- We shaved the mice at the location of interest (for example, over a subcutaneous tumor). Animal hair is often auto-fluorescent when white. When black, it absorbs light.
- The skin facing the organ to be imaged was incised. It is important to wait until the bleeding has stopped before injecting the contrast agent, otherwise it will leak in the blood and contaminate the image.
- The contrast agent was injected through either the jugular vein or the caudal vein. There is no or little background signal in the organ observed in the absence of a fluorescent contrast agent.
- The probe was placed in front of the organ to be imaged. In our study, this was the tumor.
- The laser was turned on to illuminate the tumor and see the fluorescence in the capillaries.
- The tumor was explored manually by moving the probe in a very slow movement while recording to visualize the capillary network. It is important to maintain a steady hand, and this technique requires a little experience. In our study, this first step allowed quantification of functional capillary density.
- The second step was the dynamic acquisition over time. For this study, we used a 70 kDa FITC-dextran. There is no interstitial leakage in most normal organs but there is in tumors. To acquire images of the same location over time (as in our case), it is important to set up a system to maintain the probe on the area of interest. This was done by using a handmade support to hold the probe, and by placing a bit of ultrasound gel on the tip of the probe. Before recording, time was spent to stabilize the probe placed in contact with the tumor. Once the position was secured, there was only minimal motion due to the mouse's breathing. The laser was turned on to record 3 images every 30 sec for 20 min to detect the presence of capillary leakage. It was turned off between each recording to reduce contrast agent bleaching.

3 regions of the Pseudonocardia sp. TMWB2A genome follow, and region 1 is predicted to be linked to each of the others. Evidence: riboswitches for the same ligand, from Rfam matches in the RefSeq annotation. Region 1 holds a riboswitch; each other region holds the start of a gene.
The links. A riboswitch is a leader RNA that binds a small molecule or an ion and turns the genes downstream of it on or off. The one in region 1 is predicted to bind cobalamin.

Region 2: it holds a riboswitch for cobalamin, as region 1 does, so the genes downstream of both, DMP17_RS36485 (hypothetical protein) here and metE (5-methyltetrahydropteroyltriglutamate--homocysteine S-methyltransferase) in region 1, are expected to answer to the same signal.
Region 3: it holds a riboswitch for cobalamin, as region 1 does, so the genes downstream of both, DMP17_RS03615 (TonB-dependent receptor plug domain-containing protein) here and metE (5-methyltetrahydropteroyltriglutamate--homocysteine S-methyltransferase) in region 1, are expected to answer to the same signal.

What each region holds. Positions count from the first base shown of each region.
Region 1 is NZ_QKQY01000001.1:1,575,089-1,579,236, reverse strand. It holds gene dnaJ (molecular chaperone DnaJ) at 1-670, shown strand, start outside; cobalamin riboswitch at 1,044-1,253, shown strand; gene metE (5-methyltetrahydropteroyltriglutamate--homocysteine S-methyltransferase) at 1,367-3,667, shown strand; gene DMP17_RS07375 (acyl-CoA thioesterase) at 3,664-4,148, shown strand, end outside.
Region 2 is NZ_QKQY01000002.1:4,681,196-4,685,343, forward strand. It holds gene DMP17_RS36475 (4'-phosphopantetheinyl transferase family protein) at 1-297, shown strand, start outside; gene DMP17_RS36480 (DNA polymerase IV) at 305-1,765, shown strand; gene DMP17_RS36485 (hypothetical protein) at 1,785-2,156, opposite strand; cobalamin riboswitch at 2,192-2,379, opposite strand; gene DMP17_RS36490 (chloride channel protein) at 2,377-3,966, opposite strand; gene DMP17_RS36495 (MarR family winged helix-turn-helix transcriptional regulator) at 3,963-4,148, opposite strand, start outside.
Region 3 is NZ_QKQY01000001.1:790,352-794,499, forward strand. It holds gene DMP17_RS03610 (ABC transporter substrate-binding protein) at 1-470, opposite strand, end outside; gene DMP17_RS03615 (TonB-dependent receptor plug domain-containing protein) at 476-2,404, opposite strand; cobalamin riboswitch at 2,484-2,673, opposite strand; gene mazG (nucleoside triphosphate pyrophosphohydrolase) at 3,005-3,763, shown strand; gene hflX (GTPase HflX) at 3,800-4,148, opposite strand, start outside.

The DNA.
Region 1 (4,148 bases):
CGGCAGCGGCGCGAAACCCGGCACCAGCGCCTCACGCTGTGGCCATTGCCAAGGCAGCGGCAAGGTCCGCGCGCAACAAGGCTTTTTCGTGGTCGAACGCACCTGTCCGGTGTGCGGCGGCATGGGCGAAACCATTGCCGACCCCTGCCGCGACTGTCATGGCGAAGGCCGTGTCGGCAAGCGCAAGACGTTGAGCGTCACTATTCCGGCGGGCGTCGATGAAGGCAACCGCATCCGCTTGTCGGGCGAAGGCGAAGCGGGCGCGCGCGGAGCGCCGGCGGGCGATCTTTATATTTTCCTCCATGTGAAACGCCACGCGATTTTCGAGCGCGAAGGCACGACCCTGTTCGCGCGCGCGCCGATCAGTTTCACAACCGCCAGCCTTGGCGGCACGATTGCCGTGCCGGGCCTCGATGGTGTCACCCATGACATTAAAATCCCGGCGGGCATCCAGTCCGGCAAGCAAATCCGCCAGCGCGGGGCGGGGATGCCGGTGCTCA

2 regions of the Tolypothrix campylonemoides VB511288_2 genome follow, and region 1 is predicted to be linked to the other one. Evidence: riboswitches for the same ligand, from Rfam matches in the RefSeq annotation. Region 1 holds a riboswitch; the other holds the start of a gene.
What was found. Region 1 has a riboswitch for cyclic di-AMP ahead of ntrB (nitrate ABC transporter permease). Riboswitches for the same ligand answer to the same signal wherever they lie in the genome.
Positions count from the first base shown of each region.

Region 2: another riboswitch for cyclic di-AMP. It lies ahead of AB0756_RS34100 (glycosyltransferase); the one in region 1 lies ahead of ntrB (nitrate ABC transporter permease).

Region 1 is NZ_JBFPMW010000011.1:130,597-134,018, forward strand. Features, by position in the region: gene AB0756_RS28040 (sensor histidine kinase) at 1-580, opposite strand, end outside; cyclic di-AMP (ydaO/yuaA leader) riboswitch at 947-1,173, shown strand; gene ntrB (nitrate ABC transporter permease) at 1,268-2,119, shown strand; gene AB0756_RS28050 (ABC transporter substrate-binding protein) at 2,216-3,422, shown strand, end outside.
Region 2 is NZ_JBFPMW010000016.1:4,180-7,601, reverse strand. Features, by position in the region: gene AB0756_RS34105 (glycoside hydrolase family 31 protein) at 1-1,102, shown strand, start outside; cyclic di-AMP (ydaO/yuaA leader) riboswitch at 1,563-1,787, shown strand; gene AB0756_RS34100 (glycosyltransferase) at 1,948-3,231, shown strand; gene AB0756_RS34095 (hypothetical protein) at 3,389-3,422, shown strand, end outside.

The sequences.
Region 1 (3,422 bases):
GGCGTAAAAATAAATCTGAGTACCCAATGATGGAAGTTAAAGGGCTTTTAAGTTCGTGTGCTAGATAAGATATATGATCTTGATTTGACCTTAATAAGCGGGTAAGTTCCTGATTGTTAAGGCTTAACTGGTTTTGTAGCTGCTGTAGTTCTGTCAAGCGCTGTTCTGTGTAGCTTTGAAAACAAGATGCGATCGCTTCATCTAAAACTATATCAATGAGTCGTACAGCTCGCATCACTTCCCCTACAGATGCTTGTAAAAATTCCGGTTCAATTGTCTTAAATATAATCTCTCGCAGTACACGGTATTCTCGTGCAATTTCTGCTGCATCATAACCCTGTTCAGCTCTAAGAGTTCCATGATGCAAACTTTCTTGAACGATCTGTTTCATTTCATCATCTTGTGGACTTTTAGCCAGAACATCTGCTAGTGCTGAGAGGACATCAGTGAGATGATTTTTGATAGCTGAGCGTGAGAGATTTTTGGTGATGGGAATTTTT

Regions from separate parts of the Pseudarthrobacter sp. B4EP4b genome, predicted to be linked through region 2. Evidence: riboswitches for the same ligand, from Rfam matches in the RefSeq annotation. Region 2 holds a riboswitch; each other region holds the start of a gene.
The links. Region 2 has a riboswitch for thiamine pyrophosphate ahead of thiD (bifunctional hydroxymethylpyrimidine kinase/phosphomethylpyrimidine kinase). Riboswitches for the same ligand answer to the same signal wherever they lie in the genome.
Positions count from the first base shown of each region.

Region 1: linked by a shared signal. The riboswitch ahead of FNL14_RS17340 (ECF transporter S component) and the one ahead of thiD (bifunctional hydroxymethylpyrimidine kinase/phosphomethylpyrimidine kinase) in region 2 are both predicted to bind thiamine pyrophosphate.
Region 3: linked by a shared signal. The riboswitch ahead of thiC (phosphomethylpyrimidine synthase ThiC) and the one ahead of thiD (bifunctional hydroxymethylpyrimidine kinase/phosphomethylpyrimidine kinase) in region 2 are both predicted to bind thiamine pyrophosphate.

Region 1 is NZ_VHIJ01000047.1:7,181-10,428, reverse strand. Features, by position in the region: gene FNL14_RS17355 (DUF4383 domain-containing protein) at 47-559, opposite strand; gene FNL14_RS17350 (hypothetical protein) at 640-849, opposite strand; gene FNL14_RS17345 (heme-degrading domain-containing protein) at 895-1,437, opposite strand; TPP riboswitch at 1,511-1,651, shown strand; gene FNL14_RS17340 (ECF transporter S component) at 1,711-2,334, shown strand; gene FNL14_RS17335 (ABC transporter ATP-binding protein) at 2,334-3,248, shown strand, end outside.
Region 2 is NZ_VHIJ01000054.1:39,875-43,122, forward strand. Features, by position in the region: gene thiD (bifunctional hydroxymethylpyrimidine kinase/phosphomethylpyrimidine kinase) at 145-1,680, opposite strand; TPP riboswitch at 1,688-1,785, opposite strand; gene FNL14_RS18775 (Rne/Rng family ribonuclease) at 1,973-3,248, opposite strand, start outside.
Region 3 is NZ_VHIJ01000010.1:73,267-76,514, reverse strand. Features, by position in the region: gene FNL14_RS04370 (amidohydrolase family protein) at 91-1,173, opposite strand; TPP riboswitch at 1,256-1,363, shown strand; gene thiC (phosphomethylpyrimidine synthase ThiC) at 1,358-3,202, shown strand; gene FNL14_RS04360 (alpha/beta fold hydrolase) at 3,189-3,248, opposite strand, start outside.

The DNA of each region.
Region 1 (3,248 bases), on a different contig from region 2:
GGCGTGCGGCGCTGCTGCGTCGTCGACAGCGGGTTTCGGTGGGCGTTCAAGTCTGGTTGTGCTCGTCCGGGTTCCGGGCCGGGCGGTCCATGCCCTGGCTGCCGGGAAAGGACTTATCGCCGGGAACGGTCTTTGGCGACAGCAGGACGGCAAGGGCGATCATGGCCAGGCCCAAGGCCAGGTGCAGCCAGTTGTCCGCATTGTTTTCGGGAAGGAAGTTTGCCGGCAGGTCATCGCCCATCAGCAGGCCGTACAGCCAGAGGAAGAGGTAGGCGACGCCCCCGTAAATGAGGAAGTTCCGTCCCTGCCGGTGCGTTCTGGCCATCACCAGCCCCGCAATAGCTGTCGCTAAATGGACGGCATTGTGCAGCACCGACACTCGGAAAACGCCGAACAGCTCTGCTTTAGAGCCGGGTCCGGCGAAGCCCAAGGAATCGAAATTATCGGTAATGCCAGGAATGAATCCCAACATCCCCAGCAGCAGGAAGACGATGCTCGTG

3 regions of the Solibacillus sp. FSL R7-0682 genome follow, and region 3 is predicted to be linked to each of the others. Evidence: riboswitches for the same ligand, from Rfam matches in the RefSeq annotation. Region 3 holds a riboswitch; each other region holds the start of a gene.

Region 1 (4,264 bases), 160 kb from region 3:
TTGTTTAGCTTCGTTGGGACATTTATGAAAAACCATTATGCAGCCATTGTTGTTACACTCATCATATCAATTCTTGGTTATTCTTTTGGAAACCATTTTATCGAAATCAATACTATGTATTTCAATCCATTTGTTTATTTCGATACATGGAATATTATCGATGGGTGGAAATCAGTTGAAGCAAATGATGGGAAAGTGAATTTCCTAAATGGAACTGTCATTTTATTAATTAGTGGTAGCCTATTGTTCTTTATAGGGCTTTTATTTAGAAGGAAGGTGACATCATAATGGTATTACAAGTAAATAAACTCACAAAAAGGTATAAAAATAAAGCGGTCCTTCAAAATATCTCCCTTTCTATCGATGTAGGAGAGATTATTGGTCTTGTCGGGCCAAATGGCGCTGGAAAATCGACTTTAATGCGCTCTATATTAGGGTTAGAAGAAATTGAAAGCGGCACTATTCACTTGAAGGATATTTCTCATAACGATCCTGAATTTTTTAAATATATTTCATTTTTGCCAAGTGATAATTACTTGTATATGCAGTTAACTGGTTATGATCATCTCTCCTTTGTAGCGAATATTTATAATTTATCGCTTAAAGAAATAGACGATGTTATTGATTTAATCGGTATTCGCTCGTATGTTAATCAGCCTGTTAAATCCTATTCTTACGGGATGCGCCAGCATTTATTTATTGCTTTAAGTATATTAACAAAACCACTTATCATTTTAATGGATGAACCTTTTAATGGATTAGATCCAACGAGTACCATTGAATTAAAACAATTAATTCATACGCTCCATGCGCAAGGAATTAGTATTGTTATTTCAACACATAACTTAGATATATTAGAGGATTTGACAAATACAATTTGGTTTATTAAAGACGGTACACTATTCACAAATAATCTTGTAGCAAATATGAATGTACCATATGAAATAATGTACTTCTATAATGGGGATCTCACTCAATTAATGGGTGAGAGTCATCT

- In our experiment, mice were sacrificed at the end of the procedure for histological analysis of tumors.
Using the data collected, we could quantitatively analyze different parameters reflecting microcirculation.
We studied in vivo the peripheral vascular network of a colon tumor implanted in balb-c mice using a fibered confocal fluorescence videomicroscopy system (Cellvizio, Maunakea Technology, Paris, France 2), after injection of a macromolecular fluorescent contrast agent Fluorescein IsoThioCyanate-dextran (FITC-dextran) with a molecular weight of 70 kDa (Sigma-Aldrich, Saint-Quentin Fallavier, France) and with excitation and emission wavelengths of 488 nm and 520 nm respectively (for compatibility with our imaging system).
The first step in our experiment was to record 5 sec movies in each of the four quadrants of the tumor to visualize the capillary network. This allowed representative sampling of the tumor vascularization. All movies were processed using a software (ImageCell, Mauna Kea Technology, Paris France) performing an automated segmentation of vessels in the images around a chosen diameter (10 μm in our case, which included vessels ranging from 5-20 μm in diameter). Thus, we could quantify the 'functional capillary density' (FCD), which is the ratio between the total vessel area and the total area of the image. This parameter was a surrogate marker of microvascular density, usually measured using pathology tools. Figure 1 shows an example of the type of images obtained and the result of vessel segmentation. In this example, FCD was measured as 36%.
Then, three images were recorded every 30 sec for 20 min to detect the presence of capillary leakage. Visual examination of the images was first performed, to evaluate the absence or presence of contrast agent leakage into the interstitium as well as its spatial distribution (homogeneous or heterogeneous).
We drew three regions of interest (ROI) in the capillaries and three ROI in the interstitium at time points 0, 5, 10 and 20 min. The signal intensities (SI) within the three different capillaries and contiguous interstitial areas were averaged at each time point. Index leakage (%) was calculated as follows = Σ [(Ip1/Ii1) + (Ip2/Ii2) + (Ip3/Ii3)] x 100/3, where Ip is perivascular (or interstitial) intensity and Ii is intravascular intensity 5-7. Figure 2 shows an example of contrast agent leakage in the interstitium. In this example, index leakage was measured as 1.47.
This dynamic contrast-enhanced optical imaging technique allows in vivo measurements of tumor microcirculation. It reflects the architecture of tumor vessels by quantifying capillary density, and their functionality by quantifying capillary permeability.